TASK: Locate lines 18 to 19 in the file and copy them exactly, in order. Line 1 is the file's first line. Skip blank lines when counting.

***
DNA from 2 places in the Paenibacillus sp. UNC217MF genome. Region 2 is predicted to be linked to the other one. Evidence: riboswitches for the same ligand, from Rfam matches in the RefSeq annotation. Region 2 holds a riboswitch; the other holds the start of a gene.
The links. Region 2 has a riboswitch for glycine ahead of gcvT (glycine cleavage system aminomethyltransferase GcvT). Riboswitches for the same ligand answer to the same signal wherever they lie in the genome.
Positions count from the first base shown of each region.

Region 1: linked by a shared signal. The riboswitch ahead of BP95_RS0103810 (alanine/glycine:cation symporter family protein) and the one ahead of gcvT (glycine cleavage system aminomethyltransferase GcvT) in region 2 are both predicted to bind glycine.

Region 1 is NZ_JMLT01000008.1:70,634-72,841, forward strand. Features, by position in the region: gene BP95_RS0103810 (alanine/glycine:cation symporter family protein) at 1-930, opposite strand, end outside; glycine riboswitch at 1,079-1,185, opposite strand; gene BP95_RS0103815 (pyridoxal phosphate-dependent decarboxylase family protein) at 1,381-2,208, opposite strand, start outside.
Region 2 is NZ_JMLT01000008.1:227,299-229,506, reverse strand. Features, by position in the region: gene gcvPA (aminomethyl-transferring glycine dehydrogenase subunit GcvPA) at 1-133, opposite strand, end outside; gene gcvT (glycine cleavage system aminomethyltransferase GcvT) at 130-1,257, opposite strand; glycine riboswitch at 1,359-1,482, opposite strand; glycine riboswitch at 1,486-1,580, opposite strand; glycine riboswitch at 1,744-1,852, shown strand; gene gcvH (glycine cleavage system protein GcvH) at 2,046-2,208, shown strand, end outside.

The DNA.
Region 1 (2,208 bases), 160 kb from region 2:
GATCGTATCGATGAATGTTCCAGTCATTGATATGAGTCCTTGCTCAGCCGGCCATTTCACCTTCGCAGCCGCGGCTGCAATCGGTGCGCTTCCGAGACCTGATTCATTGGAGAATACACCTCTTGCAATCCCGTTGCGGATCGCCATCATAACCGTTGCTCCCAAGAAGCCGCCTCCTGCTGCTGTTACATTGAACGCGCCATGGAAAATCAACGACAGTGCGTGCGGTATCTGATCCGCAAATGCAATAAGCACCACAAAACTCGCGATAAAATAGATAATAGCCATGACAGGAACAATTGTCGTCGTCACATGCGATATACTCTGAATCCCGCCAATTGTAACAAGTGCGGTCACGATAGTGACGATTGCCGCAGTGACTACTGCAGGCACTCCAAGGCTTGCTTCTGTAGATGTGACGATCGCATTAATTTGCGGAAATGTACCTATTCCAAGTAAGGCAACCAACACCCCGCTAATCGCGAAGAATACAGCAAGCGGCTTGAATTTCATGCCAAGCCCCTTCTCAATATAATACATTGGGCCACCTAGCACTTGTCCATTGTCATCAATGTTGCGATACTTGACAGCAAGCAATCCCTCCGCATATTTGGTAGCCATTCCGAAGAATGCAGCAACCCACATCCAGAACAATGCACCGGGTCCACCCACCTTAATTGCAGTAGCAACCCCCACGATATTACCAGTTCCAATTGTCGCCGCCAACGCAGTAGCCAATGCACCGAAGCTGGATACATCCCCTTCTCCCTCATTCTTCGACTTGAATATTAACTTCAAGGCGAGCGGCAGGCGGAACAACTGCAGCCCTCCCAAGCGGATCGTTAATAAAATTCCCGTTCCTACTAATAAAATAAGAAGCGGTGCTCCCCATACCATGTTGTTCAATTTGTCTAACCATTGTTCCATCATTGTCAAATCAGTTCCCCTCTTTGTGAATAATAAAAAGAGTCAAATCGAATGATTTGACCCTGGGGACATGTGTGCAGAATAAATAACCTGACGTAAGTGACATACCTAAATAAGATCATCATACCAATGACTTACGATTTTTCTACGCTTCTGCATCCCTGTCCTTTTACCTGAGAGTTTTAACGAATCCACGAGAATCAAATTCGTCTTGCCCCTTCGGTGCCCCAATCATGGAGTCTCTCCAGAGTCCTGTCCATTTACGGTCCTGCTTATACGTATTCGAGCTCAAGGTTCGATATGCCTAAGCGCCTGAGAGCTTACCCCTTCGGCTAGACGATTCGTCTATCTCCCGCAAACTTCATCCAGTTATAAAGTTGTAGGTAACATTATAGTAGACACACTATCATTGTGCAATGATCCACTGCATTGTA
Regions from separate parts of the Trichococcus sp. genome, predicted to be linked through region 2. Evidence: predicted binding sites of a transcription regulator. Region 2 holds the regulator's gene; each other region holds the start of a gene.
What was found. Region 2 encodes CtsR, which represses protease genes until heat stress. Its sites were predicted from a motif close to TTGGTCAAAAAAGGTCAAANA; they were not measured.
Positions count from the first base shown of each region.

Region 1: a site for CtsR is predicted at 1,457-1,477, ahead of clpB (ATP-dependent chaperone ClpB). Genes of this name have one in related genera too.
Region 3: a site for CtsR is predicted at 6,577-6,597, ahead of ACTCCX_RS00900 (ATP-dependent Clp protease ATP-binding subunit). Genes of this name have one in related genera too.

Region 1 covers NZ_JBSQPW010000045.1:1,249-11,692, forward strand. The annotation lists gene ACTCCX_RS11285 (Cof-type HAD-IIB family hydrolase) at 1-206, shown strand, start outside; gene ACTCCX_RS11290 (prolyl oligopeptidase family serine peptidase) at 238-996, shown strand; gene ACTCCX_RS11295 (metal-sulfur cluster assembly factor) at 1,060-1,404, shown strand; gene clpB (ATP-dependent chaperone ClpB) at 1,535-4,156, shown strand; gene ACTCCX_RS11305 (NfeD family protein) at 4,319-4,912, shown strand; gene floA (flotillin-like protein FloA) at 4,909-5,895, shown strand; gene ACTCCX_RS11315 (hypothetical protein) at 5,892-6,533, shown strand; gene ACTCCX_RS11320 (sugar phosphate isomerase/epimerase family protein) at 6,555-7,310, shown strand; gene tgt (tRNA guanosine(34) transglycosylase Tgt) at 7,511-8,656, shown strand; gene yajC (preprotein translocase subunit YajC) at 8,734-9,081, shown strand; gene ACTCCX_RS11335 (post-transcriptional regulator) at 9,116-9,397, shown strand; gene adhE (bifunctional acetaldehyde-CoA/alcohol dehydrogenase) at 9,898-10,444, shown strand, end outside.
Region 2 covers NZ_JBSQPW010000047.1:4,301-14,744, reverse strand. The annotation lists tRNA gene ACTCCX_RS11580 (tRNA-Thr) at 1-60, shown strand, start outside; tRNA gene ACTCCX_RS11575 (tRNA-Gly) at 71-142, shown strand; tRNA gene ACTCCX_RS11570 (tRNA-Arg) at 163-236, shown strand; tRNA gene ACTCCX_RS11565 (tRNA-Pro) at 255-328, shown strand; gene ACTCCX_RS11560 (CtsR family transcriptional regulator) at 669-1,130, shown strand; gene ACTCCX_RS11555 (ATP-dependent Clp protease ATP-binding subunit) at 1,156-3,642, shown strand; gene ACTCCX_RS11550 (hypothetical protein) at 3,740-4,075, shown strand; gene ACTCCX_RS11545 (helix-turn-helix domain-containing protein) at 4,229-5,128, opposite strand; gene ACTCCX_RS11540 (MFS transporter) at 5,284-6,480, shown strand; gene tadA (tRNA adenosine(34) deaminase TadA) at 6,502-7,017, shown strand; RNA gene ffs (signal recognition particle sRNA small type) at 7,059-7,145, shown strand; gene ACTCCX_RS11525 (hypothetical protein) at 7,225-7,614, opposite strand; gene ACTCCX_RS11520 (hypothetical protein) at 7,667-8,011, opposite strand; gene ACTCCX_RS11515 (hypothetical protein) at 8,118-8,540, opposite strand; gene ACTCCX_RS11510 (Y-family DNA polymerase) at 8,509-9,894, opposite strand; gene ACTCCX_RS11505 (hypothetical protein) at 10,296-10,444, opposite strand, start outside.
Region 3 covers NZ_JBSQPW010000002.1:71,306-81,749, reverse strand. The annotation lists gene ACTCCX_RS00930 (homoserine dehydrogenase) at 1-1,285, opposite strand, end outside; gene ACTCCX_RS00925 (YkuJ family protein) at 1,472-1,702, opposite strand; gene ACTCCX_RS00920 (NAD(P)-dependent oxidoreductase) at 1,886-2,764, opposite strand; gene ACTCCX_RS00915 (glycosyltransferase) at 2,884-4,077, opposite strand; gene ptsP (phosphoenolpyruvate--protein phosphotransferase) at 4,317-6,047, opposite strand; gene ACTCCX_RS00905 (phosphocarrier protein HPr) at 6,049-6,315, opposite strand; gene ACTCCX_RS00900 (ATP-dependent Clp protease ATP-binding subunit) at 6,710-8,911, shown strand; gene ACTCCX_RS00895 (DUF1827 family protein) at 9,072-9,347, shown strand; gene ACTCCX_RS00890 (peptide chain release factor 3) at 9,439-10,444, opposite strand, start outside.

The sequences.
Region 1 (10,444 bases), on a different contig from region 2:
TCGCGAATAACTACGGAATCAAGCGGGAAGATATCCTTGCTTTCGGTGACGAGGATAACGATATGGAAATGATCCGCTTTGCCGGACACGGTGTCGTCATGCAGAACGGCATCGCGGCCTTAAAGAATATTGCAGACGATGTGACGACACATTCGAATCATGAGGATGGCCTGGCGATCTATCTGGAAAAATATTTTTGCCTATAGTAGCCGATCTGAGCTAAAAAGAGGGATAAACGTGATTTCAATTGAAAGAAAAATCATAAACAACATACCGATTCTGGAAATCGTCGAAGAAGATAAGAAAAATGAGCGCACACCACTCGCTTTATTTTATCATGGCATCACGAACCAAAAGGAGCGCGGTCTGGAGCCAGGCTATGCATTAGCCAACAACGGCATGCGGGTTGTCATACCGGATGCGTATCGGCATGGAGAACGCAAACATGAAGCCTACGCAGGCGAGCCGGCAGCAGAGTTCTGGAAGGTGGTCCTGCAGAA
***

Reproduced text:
The sequences.
Region 1 (10,444 bases), on a different contig from region 2: